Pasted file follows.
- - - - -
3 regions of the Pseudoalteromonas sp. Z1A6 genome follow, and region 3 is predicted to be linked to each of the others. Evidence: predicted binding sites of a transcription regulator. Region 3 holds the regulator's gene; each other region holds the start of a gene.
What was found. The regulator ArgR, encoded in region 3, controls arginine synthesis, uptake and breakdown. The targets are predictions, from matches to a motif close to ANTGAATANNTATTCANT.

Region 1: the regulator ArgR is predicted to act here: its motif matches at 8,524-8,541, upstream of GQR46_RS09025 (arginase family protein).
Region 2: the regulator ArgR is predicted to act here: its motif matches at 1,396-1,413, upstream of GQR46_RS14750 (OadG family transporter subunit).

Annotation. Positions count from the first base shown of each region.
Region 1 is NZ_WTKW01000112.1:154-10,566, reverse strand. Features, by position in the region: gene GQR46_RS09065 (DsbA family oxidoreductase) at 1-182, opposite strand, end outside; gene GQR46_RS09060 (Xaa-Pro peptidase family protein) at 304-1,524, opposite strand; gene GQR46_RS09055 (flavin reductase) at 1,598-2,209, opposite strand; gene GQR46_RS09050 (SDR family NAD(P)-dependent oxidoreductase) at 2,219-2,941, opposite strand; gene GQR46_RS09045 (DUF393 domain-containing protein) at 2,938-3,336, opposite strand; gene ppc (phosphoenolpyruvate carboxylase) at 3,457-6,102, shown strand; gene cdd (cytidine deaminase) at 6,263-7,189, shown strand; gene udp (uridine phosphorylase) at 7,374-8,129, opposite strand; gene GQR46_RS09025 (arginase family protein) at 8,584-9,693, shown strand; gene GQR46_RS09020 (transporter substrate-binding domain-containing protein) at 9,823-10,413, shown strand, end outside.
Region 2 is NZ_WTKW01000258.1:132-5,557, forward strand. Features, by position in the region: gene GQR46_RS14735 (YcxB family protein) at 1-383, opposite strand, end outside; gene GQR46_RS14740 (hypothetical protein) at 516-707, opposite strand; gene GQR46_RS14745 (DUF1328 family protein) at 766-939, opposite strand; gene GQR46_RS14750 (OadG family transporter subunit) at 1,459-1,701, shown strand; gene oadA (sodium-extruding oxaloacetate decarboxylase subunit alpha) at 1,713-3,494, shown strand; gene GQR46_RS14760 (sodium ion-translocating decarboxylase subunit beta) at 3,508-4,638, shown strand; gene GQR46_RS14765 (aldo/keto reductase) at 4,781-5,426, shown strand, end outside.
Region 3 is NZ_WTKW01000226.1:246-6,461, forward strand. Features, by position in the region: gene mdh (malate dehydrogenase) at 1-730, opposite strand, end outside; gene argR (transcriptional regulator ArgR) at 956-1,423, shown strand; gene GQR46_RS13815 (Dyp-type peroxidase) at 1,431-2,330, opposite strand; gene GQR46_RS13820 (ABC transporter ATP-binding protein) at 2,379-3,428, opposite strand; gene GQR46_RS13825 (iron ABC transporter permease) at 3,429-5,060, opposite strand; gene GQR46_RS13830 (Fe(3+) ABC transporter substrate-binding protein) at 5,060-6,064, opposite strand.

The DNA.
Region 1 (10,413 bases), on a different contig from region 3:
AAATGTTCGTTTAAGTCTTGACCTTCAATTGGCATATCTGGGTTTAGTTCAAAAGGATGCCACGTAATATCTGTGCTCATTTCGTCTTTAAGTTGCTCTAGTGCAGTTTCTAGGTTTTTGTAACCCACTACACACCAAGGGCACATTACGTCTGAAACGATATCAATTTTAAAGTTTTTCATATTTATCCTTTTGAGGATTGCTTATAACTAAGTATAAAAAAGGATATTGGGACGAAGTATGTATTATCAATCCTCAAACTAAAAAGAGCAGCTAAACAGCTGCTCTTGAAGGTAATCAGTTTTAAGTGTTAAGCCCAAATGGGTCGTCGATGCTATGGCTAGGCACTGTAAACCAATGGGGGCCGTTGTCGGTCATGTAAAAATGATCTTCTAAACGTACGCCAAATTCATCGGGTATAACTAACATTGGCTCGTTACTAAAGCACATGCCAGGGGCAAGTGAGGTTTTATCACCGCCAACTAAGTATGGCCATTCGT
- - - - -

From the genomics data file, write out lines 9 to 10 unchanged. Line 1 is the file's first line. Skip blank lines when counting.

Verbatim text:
The DNA.
Region 1 (10,413 bases), on a different contig from region 3: